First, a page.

THE MASTER PAPERMAKERS OF TIVOLI
quod si has ut vellem possem quoque promere laudes,
tota licet tenuis mihi tiburtina papirus
cartha foret, quantumque bibi rapido ex aniene,
quem secus haec nuper cudebam carmina tantum
atramenti esser, nec pagina, nec liquor ater
sufficeret tamen ille mihil;
The Libri Dohanae (customs registers) record the arrival in Rome of scores of cargoes of "carta de Tiboli" (Tivoli paper).
- The correspondent in Rome of Francesco Datini purchased "two reams of Tivoli paper" in the city.
- An analysis of the tax registers of Rome shows that, in the 15th century, the value of paper imported each year from Tivoli fluctuated between 700 and 750 lire.
- After 1475, the imports considerably declined in value, dropping to 536 lire in 1480 and 433 lire in 1484.
Paper production in Tivoli covered, alone, a substantial share of the Roman market.
- In 1453, "reams of paper from Tivoli" were equivalent in value to 26.4% of paper imports.
- In terms of quantity, moreover, the share of the market held by Tivoli paper production was even higher, since paper from Tivoli was one of those sold at the lowest price, probably due to the fact that transport costs were lower than those of paper from Fabriano.
- The manufacture of the paper was an activity controlled by a very few entrepreneurs, in spite of the fact that the quantities of paper exported were very high.
- Indeed, for decades the Roman customs registers attest almost exclusively the exports of a certain "master Cecco", no doubt a member of the Tivoli family of papermakers .
- Magister Cecchus Cartari, father of the doctor of law Angelo, was an expert in law who towards the end of the century tried to divest himself of a surname that revealed his low origins, styling himself Dominus Angelus magistri Cecchi de Pauperinis.
The same Angelo possessed a fullery for the manufacture of paper in the area of the temple of Vesta.
- Expanding from the ars cartaria Cecco, in the 1470s, the manufacture of paper seems to have been practised by a growing number of persons, mentioned both in the documentation in Tivoli and in the customs registers of Rome, though these do not indicate the surname of the importer.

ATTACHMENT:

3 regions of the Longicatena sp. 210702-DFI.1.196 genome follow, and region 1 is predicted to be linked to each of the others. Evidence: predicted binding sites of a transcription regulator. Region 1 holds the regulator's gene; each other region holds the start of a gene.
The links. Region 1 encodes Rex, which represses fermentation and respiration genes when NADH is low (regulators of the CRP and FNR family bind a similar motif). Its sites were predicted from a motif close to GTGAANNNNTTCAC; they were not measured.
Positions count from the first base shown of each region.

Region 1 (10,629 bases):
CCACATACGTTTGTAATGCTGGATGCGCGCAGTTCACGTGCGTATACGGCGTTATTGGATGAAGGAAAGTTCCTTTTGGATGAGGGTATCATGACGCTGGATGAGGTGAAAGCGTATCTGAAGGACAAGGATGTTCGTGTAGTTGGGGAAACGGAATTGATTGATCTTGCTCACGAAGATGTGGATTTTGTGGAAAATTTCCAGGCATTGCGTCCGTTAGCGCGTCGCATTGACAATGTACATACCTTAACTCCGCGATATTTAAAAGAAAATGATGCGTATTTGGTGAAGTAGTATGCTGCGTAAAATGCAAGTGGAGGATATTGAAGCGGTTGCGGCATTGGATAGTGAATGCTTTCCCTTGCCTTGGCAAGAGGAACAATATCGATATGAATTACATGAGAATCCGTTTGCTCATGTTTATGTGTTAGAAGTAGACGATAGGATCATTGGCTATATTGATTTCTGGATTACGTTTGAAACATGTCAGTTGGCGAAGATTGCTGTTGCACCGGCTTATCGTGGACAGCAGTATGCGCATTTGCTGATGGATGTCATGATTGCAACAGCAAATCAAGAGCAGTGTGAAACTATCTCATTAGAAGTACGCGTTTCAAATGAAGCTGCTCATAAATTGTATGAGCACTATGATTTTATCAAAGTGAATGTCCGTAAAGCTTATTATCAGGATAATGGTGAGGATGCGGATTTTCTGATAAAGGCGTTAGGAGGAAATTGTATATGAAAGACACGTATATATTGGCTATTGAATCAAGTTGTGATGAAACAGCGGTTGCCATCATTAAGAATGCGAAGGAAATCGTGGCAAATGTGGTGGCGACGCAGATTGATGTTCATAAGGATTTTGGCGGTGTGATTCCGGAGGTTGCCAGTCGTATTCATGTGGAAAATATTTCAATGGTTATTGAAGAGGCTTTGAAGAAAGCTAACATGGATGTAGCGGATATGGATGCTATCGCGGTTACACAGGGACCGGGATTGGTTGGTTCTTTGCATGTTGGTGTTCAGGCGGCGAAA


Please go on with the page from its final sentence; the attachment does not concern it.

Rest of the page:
In the poem in honour of Sixtus IV, the term "papyrus" was used by an anonymous writer, with poetic licence, to indicate paper in general. This attests to the fact that "soft" paper of excellent quality was already being produced in Tivoli in the 15th century.
A close examination of the fifteenth century sources reveals various testimonies indicating the presence of extensive paper production in Tivoli.
"Valche ad fare cartha" (Vats for making paper) are mentioned by the Codice Diplomatico of Antonio Petrarca.
- Paper manufacture seems to have given industrial production in Tivoli its particular character.
Humanists, literati, musicians and painters were regular visitors to Tivoli, guests at the Villa of Cardinal Ippolito II and his nephew Luigi, who continued his uncle's lavish patronage. They accustomed the town of Tivoli to a truly extraordinary cultural splendour, with frequent visits and long periods of residence by popes, including Paul IV (1557) and Gregory XIII (1576).
It may be deduced that, in this efflorescence of study, poetry and musical composition, in the most splendid period of the long history of the Villa D'Este and of Tivoli itself, the need for paper must have been felt.
Preserved in the library of the Villa d'Este were folios and incunables printed on paper which came not from Fabriano, nor from Foligno or any other well-known pontifical papermaking centre, but in all probability from the paper factories that had prospered in Tivoli since the 15th century.